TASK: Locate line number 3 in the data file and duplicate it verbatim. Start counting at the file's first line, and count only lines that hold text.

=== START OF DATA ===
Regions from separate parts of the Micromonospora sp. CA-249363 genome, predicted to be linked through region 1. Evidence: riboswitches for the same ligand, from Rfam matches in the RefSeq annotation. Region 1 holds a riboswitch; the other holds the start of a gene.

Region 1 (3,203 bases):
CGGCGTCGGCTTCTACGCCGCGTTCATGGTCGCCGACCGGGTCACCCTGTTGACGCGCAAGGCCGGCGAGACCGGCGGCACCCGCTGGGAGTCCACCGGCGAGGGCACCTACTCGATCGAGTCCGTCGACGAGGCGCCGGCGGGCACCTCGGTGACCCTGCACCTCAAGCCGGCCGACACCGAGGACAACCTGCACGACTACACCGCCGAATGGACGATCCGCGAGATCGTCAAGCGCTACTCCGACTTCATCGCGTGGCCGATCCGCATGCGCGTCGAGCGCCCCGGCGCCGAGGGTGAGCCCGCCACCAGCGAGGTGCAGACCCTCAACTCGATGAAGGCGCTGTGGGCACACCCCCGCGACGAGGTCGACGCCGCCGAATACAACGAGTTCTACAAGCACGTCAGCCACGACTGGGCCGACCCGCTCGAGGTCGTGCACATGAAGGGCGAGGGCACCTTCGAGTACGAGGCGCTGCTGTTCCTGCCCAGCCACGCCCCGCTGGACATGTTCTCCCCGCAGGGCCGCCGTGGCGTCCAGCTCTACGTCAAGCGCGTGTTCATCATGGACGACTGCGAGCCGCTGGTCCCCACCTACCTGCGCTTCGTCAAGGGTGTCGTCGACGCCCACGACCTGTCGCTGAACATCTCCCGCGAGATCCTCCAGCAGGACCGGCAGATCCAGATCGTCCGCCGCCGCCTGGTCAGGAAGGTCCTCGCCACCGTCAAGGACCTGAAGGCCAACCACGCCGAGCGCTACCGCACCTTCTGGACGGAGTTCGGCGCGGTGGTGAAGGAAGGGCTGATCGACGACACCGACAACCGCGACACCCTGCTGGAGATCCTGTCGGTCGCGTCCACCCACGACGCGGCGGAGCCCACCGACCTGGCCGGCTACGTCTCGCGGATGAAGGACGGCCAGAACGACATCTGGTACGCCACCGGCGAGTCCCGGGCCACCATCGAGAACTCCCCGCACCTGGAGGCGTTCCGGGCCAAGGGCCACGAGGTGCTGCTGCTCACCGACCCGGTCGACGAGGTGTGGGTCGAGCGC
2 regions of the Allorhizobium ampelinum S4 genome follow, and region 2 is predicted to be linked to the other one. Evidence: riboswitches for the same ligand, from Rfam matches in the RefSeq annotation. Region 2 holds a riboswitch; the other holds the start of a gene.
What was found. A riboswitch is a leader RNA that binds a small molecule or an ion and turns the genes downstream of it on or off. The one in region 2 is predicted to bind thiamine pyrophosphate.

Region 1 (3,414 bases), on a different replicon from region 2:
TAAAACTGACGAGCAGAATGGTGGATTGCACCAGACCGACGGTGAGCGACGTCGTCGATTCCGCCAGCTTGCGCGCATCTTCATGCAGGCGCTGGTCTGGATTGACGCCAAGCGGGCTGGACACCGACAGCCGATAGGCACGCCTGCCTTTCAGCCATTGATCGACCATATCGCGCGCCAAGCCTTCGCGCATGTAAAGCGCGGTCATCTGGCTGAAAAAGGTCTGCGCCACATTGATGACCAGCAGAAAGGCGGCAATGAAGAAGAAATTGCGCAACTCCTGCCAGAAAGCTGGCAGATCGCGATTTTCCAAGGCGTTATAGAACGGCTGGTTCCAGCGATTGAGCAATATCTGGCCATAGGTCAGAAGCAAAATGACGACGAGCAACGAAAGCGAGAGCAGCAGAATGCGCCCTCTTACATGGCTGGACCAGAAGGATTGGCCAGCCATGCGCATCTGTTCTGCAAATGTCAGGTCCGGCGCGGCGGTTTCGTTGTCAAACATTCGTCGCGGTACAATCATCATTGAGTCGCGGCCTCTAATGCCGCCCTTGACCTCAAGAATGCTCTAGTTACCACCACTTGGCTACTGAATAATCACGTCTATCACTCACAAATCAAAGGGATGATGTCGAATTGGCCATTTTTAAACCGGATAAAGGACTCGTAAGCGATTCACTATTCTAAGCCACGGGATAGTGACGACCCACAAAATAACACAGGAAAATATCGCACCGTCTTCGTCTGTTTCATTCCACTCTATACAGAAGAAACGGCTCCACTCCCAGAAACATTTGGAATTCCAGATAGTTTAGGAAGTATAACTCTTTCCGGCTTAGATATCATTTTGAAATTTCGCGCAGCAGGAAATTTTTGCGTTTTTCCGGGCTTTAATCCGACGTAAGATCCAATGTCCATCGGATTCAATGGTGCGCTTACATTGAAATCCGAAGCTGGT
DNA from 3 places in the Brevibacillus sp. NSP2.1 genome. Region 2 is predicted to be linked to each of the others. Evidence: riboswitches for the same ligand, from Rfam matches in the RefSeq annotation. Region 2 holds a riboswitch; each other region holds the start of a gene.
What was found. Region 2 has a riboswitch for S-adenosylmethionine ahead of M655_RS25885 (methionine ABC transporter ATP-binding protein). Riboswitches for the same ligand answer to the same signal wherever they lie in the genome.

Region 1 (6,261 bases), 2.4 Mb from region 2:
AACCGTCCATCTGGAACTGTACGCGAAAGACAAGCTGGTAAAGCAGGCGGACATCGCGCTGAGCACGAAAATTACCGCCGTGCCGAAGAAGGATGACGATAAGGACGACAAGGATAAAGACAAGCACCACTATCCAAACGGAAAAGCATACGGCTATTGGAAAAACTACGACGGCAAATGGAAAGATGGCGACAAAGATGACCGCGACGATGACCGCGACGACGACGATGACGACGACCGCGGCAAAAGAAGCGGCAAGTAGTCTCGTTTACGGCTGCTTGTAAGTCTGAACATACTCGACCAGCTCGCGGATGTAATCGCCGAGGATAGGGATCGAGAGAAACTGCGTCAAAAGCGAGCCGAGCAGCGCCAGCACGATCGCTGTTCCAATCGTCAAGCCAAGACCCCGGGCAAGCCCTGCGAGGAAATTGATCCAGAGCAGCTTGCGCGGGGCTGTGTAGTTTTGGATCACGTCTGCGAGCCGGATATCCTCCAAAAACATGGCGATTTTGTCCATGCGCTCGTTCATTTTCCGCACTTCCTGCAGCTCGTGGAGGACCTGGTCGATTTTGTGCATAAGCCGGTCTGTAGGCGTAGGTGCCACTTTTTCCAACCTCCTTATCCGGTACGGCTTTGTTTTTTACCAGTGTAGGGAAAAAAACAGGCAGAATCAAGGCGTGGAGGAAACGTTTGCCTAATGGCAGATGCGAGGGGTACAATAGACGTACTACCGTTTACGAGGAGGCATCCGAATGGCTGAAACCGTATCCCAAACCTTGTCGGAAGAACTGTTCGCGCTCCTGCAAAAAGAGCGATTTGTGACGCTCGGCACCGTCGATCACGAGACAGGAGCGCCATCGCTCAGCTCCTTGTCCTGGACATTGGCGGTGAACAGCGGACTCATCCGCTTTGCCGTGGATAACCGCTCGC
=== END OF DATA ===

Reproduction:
CGGCGTCGGCTTCTACGCCGCGTTCATGGTCGCCGACCGGGTCACCCTGTTGACGCGCAAGGCCGGCGAGACCGGCGGCACCCGCTGGGAGTCCACCGGCGAGGGCACCTACTCGATCGAGTCCGTCGACGAGGCGCCGGCGGGCACCTCGGTGACCCTGCACCTCAAGCCGGCCGACACCGAGGACAACCTGCACGACTACACCGCCGAATGGACGATCCGCGAGATCGTCAAGCGCTACTCCGACTTCATCGCGTGGCCGATCCGCATGCGCGTCGAGCGCCCCGGCGCCGAGGGTGAGCCCGCCACCAGCGAGGTGCAGACCCTCAACTCGATGAAGGCGCTGTGGGCACACCCCCGCGACGAGGTCGACGCCGCCGAATACAACGAGTTCTACAAGCACGTCAGCCACGACTGGGCCGACCCGCTCGAGGTCGTGCACATGAAGGGCGAGGGCACCTTCGAGTACGAGGCGCTGCTGTTCCTGCCCAGCCACGCCCCGCTGGACATGTTCTCCCCGCAGGGCCGCCGTGGCGTCCAGCTCTACGTCAAGCGCGTGTTCATCATGGACGACTGCGAGCCGCTGGTCCCCACCTACCTGCGCTTCGTCAAGGGTGTCGTCGACGCCCACGACCTGTCGCTGAACATCTCCCGCGAGATCCTCCAGCAGGACCGGCAGATCCAGATCGTCCGCCGCCGCCTGGTCAGGAAGGTCCTCGCCACCGTCAAGGACCTGAAGGCCAACCACGCCGAGCGCTACCGCACCTTCTGGACGGAGTTCGGCGCGGTGGTGAAGGAAGGGCTGATCGACGACACCGACAACCGCGACACCCTGCTGGAGATCCTGTCGGTCGCGTCCACCCACGACGCGGCGGAGCCCACCGACCTGGCCGGCTACGTCTCGCGGATGAAGGACGGCCAGAACGACATCTGGTACGCCACCGGCGAGTCCCGGGCCACCATCGAGAACTCCCCGCACCTGGAGGCGTTCCGGGCCAAGGGCCACGAGGTGCTGCTGCTCACCGACCCGGTCGACGAGGTGTGGGTCGAGCGC